Journal of Medical Physics
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ORIGINAL ARTICLE
Year : 2018  |  Volume : 43  |  Issue : 1  |  Page : 23-27

Interfraction variations in organ filling and their impact on dosimetry in CT image based hdr intracavitary brachytherapy


Department of Radiation Oncology, Government Royapettah Hospital, Chennai, Tamil Nadu, India

Correspondence Address:
Dr. Ramya Rangarajan
Department of Radiation Oncology, Government Royapettah Hospital, 2B, Maan Sarovar Kalpana Apartments, 37, Hospital Road, Saidapet, Chennai - 600 015, Tamil Nadu
India
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Source of Support: None, Conflict of Interest: None


DOI: 10.4103/jmp.JMP_90_17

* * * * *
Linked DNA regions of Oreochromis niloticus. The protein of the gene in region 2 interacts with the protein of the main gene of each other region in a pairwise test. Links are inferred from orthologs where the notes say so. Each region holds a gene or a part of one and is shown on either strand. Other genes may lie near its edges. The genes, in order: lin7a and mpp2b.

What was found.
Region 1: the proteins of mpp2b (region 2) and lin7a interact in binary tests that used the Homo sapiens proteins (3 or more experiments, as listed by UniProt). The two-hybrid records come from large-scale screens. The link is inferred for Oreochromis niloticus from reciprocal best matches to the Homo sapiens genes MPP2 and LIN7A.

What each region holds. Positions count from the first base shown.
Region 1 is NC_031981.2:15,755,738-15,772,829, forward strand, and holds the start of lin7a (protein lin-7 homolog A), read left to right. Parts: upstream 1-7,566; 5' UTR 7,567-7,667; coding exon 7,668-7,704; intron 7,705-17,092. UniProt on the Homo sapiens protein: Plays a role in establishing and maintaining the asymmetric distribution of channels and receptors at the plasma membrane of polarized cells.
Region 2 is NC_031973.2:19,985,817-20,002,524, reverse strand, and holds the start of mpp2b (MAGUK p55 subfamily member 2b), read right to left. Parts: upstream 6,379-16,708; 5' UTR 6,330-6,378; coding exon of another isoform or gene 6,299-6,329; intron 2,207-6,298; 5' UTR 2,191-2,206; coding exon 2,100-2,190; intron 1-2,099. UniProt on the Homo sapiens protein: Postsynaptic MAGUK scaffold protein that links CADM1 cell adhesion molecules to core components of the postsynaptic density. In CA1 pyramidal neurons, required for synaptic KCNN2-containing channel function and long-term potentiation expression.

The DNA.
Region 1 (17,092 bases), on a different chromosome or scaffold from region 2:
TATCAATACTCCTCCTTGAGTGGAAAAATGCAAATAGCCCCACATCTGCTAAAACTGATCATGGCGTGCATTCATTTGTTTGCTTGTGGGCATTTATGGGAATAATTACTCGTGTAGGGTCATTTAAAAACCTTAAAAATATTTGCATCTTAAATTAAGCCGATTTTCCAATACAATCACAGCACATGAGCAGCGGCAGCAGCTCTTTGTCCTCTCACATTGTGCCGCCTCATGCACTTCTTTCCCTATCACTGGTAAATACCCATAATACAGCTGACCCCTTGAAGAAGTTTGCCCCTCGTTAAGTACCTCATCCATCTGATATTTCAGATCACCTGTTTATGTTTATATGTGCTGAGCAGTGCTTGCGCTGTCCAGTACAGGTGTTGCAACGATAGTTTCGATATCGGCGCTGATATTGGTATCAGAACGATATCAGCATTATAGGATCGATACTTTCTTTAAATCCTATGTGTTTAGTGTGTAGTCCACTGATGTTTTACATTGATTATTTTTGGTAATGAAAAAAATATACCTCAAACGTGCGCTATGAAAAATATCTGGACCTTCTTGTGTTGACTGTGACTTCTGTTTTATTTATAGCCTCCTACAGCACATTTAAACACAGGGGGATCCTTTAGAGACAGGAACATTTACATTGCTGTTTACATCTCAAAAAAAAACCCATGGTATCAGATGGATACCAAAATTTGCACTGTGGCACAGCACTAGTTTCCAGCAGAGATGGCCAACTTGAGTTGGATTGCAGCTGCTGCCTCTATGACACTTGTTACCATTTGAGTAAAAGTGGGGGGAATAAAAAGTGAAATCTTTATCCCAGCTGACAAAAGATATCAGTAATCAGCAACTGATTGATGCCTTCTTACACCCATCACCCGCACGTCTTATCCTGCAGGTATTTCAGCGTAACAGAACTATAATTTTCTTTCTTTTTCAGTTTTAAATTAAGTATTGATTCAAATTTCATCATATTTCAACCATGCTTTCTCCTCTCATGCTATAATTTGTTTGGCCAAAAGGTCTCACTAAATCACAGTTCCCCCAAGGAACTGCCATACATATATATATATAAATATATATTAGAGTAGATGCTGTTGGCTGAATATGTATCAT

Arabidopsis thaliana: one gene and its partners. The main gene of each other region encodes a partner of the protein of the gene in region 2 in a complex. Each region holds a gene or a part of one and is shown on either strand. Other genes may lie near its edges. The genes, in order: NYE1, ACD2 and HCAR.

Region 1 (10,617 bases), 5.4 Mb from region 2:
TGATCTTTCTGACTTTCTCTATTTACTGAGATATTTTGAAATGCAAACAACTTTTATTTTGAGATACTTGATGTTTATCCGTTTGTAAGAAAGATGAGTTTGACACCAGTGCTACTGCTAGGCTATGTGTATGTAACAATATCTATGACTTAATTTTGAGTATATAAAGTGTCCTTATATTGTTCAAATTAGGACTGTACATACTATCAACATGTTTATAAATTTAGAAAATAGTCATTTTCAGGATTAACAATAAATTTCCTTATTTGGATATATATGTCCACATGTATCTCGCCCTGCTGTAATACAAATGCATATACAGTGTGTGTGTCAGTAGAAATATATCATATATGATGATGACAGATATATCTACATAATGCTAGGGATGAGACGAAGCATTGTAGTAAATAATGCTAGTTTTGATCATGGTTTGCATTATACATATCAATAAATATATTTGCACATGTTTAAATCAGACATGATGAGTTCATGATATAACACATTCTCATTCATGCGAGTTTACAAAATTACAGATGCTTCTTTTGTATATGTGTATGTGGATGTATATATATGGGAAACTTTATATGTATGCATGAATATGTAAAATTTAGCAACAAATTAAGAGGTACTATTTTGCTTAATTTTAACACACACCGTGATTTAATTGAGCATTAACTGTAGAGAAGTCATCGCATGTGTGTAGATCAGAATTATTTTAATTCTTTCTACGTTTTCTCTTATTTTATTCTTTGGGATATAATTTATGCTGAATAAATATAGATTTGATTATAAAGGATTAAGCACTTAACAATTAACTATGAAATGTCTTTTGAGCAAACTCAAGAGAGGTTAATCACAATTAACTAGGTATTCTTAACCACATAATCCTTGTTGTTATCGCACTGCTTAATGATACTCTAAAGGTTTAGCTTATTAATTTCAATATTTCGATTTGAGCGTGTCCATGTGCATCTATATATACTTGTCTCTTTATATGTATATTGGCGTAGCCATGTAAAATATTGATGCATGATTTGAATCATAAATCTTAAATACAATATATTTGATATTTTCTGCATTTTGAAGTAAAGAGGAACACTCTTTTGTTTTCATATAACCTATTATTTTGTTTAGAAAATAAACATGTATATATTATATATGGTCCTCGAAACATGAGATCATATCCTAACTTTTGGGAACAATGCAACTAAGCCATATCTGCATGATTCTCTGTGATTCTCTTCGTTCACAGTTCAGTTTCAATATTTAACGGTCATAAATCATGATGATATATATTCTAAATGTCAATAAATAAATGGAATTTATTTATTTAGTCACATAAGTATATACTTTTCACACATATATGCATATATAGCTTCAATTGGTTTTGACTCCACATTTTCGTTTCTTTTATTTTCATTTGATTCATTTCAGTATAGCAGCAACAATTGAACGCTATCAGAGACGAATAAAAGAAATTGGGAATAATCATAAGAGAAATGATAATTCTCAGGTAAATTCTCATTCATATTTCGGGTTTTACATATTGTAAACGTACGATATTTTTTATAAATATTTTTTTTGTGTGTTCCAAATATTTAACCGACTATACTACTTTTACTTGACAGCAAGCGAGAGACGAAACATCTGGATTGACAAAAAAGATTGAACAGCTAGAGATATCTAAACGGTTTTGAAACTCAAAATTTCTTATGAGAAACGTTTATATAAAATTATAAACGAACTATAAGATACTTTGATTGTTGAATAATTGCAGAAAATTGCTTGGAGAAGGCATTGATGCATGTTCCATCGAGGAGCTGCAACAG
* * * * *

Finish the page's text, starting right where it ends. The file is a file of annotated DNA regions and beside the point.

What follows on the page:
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Aim: Since anatomical and geometric variations occur with every fraction, planning, and dose optimization is necessary for every fraction of high-dose rate intracavitary brachytherapy of carcinoma cervix. In this study, we have tried to quantify the differences in doses to organs at risk (OAR) for each fraction of brachytherapy. Methods and Materials: One hundred and seventy computed tomography datasets of cervical cancer patients receiving intracavitary brachytherapy at our institution between January and April 2015 were analyzed. The volumes of the high-risk clinical target volume and OAR contoured were recorded for every insertion. Dose-volume histograms were generated and D90 and D100CTV and D0.1, D1, and D2cc were recorded for bladder, rectum, and sigmoid for each insertion. Results: Sixty-one percent had a decrease in bladder volume in the second fraction, 35% had an increase in bladder volume and 4% had no change in bladder volume. There was a strong positive correlation between increase in volume and dose (D2cc), which was statistically significant, rs = 0.441, P = 0.013. Nearly 49.4% of patients had an increase in rectal volume during the second fraction. 45.9% had decrease in rectal volume during the second fraction. There was a positive correlation between the increase in volume and dose (D2cc), which was statistically significant, rs = 0.393, P = 0.010. About 63.5% of the patients had a decrease in sigmoid volume during the second fraction, whereas 30.6% had an increase in volume and 5.9% had no change in volume. Conclusion: First, this study emphasizes the importance of imaging and planning for every fraction of brachytherapy to quantify the exact doses to the target and OAR s. Second, it is important to follow a uniform bladder protocol for every fraction, and adequate bowel preparation is needed for every fraction to minimize the interfraction variations. Finally, it also opens the realm of an adaptive planning strategy in cervical cancers which are known for rapid tumor regression during radiotherapy.


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